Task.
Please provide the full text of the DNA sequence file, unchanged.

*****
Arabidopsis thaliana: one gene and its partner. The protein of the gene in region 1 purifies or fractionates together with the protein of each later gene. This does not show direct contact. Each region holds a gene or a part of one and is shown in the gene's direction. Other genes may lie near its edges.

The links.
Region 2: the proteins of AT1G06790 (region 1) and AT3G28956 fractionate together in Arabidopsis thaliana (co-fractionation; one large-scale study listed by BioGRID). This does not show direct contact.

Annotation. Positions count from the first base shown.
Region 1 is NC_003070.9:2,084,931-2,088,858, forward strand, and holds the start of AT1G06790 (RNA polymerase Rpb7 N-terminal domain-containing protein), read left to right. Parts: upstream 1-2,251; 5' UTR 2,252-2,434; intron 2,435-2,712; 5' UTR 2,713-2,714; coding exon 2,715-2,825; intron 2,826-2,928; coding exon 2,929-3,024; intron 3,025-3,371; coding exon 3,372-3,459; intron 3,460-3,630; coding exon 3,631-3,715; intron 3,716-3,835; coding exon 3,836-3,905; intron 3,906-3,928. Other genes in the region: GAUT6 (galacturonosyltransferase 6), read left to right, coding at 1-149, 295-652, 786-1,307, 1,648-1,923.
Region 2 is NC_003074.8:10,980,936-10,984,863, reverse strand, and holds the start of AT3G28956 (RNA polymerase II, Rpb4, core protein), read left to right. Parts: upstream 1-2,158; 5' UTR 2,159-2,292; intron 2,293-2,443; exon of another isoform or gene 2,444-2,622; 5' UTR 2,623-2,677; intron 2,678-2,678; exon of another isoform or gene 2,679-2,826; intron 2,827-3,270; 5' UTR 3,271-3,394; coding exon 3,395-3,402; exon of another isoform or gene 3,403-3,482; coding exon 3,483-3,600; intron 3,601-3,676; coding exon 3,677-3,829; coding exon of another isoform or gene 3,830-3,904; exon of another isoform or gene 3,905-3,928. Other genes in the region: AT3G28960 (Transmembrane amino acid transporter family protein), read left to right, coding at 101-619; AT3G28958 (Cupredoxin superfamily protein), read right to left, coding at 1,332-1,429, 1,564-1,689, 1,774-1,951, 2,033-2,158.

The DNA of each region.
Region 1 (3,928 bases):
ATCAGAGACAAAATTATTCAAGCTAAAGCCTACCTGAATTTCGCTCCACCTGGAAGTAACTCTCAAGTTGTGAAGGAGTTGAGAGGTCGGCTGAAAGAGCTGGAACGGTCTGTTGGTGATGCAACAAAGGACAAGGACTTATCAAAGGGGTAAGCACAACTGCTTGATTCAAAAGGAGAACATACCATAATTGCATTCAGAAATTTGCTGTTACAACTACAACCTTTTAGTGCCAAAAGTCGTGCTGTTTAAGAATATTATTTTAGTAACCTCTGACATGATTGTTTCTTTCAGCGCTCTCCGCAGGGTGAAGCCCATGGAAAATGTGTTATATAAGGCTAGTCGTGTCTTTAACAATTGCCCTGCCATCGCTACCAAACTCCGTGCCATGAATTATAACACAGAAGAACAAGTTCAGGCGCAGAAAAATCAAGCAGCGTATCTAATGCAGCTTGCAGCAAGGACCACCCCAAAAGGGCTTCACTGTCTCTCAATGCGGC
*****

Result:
Arabidopsis thaliana: one gene and its partner. The protein of the gene in region 1 purifies or fractionates together with the protein of each later gene. This does not show direct contact. Each region holds a gene or a part of one and is shown in the gene's direction. Other genes may lie near its edges.

The links.
Region 2: the proteins of AT1G06790 (region 1) and AT3G28956 fractionate together in Arabidopsis thaliana (co-fractionation; one large-scale study listed by BioGRID). This does not show direct contact.

Annotation. Positions count from the first base shown.
Region 1 is NC_003070.9:2,084,931-2,088,858, forward strand, and holds the start of AT1G06790 (RNA polymerase Rpb7 N-terminal domain-containing protein), read left to right. Parts: upstream 1-2,251; 5' UTR 2,252-2,434; intron 2,435-2,712; 5' UTR 2,713-2,714; coding exon 2,715-2,825; intron 2,826-2,928; coding exon 2,929-3,024; intron 3,025-3,371; coding exon 3,372-3,459; intron 3,460-3,630; coding exon 3,631-3,715; intron 3,716-3,835; coding exon 3,836-3,905; intron 3,906-3,928. Other genes in the region: GAUT6 (galacturonosyltransferase 6), read left to right, coding at 1-149, 295-652, 786-1,307, 1,648-1,923.
Region 2 is NC_003074.8:10,980,936-10,984,863, reverse strand, and holds the start of AT3G28956 (RNA polymerase II, Rpb4, core protein), read left to right. Parts: upstream 1-2,158; 5' UTR 2,159-2,292; intron 2,293-2,443; exon of another isoform or gene 2,444-2,622; 5' UTR 2,623-2,677; intron 2,678-2,678; exon of another isoform or gene 2,679-2,826; intron 2,827-3,270; 5' UTR 3,271-3,394; coding exon 3,395-3,402; exon of another isoform or gene 3,403-3,482; coding exon 3,483-3,600; intron 3,601-3,676; coding exon 3,677-3,829; coding exon of another isoform or gene 3,830-3,904; exon of another isoform or gene 3,905-3,928. Other genes in the region: AT3G28960 (Transmembrane amino acid transporter family protein), read left to right, coding at 101-619; AT3G28958 (Cupredoxin superfamily protein), read right to left, coding at 1,332-1,429, 1,564-1,689, 1,774-1,951, 2,033-2,158.

The DNA of each region.
Region 1 (3,928 bases):
ATCAGAGACAAAATTATTCAAGCTAAAGCCTACCTGAATTTCGCTCCACCTGGAAGTAACTCTCAAGTTGTGAAGGAGTTGAGAGGTCGGCTGAAAGAGCTGGAACGGTCTGTTGGTGATGCAACAAAGGACAAGGACTTATCAAAGGGGTAAGCACAACTGCTTGATTCAAAAGGAGAACATACCATAATTGCATTCAGAAATTTGCTGTTACAACTACAACCTTTTAGTGCCAAAAGTCGTGCTGTTTAAGAATATTATTTTAGTAACCTCTGACATGATTGTTTCTTTCAGCGCTCTCCGCAGGGTGAAGCCCATGGAAAATGTGTTATATAAGGCTAGTCGTGTCTTTAACAATTGCCCTGCCATCGCTACCAAACTCCGTGCCATGAATTATAACACAGAAGAACAAGTTCAGGCGCAGAAAAATCAAGCAGCGTATCTAATGCAGCTTGCAGCAAGGACCACCCCAAAAGGGCTTCACTGTCTCTCAATGCGGC